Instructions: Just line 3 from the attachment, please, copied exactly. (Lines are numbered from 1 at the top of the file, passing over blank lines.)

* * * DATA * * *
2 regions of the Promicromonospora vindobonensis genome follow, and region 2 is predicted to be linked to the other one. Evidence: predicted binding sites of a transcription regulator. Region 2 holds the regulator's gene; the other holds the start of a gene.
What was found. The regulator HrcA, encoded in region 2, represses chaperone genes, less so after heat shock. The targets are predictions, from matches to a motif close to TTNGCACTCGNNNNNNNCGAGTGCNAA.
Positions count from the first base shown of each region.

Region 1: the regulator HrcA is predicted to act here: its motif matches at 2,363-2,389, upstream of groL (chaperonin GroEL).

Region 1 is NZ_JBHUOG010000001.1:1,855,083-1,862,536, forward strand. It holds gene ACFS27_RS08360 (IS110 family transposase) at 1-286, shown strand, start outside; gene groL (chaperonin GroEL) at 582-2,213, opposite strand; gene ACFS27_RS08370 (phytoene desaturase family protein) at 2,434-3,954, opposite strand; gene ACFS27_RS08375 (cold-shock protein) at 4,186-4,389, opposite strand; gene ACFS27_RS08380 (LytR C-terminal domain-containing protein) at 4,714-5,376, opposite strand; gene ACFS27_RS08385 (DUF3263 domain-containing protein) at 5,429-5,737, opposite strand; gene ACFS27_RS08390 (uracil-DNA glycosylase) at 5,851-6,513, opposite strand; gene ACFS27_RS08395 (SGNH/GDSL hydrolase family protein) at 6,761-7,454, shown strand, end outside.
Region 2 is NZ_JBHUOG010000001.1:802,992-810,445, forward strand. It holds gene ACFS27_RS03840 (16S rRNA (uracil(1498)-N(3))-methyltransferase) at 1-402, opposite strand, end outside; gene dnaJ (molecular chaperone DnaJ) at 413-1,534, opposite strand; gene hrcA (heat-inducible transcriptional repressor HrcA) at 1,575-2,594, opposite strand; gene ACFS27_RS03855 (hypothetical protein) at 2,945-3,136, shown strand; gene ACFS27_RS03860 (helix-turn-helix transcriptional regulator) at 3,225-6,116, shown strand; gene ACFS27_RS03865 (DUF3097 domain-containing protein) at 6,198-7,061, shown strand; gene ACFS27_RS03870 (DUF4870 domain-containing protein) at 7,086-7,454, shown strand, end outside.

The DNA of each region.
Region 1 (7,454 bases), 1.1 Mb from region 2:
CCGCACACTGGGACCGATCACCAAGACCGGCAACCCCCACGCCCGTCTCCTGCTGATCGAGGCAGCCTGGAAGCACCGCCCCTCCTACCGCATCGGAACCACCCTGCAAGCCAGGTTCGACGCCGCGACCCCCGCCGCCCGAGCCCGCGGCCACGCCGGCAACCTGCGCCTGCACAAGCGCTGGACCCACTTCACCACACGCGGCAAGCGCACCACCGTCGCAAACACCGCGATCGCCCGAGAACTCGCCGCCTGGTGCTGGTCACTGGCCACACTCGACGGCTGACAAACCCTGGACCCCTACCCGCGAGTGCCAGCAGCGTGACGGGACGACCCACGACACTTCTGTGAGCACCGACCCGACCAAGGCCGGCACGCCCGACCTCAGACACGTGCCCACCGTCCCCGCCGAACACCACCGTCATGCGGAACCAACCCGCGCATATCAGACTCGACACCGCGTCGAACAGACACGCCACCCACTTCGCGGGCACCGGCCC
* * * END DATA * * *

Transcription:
Positions count from the first base shown of each region.